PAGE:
Attention to the dwindling numbers has intensified in recent years. The U.S. Fish and Wildlife Service was petitioned to add monarch butterflies to the endangered species list in 2014, with a species of bumblebee designated as endangered in 2017. Conservation efforts have since increased in many corners, with electric utilities among the industry groups that have stepped up.
Because they manage millions of acres of habitat, including power line rights-of-way, solar and wind installations, and acreage around substations, electric utilities are uniquely suited to support the conservation of monarchs and other pollinator populations.
Electric co-ops are among the utilities that have formed partnerships to promote restoration of pollinator habitat along the acreage they manage. Steve Freese, CEO of the Wisconsin Electric Cooperative Association, first reported in July 2016 on the statewide association’s partnership with the Sand County Foundation to encourage monarch habitat restoration efforts. Discussions at industry gatherings since held throughout the state have focused on the various ways electric co-ops can help, whether by planting milkweed, the only viable food source for monarch caterpillars, along utility rights-of-way; planting pollinator habitat gardens along community solar installations; or partnering with other local groups such as FFA organizations to restore habitat.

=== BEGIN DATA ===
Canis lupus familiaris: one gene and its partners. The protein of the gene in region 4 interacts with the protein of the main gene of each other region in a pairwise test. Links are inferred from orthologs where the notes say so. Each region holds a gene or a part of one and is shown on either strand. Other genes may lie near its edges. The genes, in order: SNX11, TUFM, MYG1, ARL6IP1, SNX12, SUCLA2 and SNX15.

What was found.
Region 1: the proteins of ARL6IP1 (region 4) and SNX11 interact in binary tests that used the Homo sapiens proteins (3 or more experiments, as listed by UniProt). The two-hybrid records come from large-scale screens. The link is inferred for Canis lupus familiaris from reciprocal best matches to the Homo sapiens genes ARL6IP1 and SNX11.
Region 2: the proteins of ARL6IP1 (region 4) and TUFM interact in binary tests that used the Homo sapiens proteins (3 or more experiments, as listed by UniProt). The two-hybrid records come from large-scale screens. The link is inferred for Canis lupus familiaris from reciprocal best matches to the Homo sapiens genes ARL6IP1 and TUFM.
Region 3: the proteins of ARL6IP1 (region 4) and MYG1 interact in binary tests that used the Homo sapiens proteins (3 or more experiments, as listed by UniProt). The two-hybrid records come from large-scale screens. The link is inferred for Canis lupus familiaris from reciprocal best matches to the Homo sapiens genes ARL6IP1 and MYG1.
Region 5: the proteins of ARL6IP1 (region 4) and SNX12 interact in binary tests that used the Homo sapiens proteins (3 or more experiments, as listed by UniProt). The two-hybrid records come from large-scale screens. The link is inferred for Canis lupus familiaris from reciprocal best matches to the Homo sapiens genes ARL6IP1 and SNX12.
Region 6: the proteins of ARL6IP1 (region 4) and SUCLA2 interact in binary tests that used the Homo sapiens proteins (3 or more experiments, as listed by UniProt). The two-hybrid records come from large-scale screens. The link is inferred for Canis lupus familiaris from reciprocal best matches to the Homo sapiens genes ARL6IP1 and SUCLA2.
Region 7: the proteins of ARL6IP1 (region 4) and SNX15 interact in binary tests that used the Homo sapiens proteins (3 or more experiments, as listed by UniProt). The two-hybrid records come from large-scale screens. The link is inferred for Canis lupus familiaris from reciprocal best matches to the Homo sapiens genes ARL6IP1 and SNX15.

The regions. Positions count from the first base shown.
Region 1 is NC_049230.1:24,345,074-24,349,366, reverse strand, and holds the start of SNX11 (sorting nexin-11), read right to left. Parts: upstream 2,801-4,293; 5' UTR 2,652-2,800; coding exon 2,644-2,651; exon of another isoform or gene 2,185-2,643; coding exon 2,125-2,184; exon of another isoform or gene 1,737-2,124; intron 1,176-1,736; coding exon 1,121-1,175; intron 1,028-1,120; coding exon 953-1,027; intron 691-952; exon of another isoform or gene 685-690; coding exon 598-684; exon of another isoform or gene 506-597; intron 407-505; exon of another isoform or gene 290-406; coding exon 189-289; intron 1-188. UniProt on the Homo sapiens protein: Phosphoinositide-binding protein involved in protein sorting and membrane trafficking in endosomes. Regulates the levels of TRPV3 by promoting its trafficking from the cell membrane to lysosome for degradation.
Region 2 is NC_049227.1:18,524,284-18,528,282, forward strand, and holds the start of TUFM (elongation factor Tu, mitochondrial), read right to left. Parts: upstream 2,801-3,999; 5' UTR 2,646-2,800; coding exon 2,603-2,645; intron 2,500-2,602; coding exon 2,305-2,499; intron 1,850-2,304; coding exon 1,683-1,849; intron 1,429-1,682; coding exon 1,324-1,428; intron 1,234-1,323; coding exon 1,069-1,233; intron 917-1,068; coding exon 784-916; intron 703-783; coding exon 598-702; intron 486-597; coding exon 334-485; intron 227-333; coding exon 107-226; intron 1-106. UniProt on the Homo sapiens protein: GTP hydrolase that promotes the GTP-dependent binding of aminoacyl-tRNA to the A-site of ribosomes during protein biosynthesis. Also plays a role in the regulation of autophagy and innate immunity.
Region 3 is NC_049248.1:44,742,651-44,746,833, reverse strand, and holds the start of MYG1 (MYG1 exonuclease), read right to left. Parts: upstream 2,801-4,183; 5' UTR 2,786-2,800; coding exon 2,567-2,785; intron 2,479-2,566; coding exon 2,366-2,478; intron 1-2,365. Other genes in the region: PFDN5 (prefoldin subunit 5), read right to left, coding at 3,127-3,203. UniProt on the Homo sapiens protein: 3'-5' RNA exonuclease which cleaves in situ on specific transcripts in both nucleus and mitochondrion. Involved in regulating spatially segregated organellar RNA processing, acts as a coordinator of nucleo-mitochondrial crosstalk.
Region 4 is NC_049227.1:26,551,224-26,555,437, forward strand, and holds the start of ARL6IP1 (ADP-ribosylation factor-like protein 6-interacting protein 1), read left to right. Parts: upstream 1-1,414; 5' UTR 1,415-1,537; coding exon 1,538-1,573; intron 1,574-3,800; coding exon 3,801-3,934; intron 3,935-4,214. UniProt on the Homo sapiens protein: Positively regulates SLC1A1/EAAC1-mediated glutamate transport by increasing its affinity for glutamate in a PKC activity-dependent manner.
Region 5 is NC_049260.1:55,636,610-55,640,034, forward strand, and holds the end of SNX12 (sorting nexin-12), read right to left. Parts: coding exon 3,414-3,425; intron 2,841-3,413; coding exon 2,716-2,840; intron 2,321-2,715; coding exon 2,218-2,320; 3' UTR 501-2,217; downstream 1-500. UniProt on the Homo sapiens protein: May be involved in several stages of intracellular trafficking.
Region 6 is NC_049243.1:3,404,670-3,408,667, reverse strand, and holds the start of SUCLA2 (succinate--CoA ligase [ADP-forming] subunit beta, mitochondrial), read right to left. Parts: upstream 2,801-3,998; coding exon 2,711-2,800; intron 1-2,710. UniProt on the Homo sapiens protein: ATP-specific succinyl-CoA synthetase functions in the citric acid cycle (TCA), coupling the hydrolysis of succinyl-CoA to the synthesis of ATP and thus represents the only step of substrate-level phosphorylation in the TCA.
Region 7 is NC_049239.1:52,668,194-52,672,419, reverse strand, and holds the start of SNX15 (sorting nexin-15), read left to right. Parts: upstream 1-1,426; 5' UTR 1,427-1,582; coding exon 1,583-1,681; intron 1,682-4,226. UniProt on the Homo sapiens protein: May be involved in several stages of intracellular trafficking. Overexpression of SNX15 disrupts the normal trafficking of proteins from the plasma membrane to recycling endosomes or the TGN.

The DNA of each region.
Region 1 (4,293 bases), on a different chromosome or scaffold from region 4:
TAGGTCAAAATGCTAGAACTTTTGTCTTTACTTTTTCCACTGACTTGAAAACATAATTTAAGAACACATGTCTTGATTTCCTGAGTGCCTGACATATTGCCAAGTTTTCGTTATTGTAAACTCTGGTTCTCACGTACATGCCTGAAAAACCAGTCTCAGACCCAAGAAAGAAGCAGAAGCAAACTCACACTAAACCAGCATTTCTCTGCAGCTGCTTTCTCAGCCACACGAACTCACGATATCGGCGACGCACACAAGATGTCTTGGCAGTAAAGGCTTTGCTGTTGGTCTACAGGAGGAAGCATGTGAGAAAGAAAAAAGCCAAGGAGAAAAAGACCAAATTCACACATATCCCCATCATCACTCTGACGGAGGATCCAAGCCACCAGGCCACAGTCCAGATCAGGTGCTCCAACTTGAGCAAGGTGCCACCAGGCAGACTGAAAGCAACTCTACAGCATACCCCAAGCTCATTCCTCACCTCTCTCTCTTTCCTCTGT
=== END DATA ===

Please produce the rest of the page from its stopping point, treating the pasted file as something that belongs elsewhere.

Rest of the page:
It was at just such a gathering where Deana Protz, public relations & communications specialist at Oakdale Electric Cooperative, got to thinking about how her co-op could do its part to help monarchs and other pollinators. Oakdale Electric had an ideal spot on its property, with a south-facing slope near the front door of the building where a garden would be visible and, she hoped, inspire others.